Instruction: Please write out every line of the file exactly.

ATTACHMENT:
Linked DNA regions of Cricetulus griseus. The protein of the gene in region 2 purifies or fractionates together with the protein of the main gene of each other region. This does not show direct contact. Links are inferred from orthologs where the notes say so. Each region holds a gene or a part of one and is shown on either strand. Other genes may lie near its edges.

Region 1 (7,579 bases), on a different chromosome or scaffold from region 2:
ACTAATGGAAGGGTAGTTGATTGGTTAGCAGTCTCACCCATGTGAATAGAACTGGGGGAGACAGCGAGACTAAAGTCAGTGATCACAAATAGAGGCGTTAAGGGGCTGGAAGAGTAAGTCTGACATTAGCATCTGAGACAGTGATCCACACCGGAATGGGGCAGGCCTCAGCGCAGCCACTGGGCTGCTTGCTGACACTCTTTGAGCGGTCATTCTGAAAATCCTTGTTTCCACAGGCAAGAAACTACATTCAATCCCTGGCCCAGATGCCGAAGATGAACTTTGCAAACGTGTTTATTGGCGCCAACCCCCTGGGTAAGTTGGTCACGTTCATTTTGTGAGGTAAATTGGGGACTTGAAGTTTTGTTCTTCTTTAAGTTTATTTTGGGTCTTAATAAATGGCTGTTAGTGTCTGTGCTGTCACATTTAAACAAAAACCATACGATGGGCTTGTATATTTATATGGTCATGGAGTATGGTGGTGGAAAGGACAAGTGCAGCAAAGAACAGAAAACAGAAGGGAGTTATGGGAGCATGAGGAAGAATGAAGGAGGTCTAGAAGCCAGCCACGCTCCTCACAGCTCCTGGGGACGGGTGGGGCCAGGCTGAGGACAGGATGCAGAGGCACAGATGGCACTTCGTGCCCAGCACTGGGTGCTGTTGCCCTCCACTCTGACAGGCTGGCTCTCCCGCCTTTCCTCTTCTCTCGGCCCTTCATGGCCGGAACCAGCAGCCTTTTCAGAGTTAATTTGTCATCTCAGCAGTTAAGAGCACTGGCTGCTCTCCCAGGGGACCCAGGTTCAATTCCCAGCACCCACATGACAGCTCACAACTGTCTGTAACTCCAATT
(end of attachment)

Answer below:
Linked DNA regions of Cricetulus griseus. The protein of the gene in region 2 purifies or fractionates together with the protein of the main gene of each other region. This does not show direct contact. Links are inferred from orthologs where the notes say so. Each region holds a gene or a part of one and is shown on either strand. Other genes may lie near its edges.

Region 1 (7,579 bases), on a different chromosome or scaffold from region 2:
ACTAATGGAAGGGTAGTTGATTGGTTAGCAGTCTCACCCATGTGAATAGAACTGGGGGAGACAGCGAGACTAAAGTCAGTGATCACAAATAGAGGCGTTAAGGGGCTGGAAGAGTAAGTCTGACATTAGCATCTGAGACAGTGATCCACACCGGAATGGGGCAGGCCTCAGCGCAGCCACTGGGCTGCTTGCTGACACTCTTTGAGCGGTCATTCTGAAAATCCTTGTTTCCACAGGCAAGAAACTACATTCAATCCCTGGCCCAGATGCCGAAGATGAACTTTGCAAACGTGTTTATTGGCGCCAACCCCCTGGGTAAGTTGGTCACGTTCATTTTGTGAGGTAAATTGGGGACTTGAAGTTTTGTTCTTCTTTAAGTTTATTTTGGGTCTTAATAAATGGCTGTTAGTGTCTGTGCTGTCACATTTAAACAAAAACCATACGATGGGCTTGTATATTTATATGGTCATGGAGTATGGTGGTGGAAAGGACAAGTGCAGCAAAGAACAGAAAACAGAAGGGAGTTATGGGAGCATGAGGAAGAATGAAGGAGGTCTAGAAGCCAGCCACGCTCCTCACAGCTCCTGGGGACGGGTGGGGCCAGGCTGAGGACAGGATGCAGAGGCACAGATGGCACTTCGTGCCCAGCACTGGGTGCTGTTGCCCTCCACTCTGACAGGCTGGCTCTCCCGCCTTTCCTCTTCTCTCGGCCCTTCATGGCCGGAACCAGCAGCCTTTTCAGAGTTAATTTGTCATCTCAGCAGTTAAGAGCACTGGCTGCTCTCCCAGGGGACCCAGGTTCAATTCCCAGCACCCACATGACAGCTCACAACTGTCTGTAACTCCAATT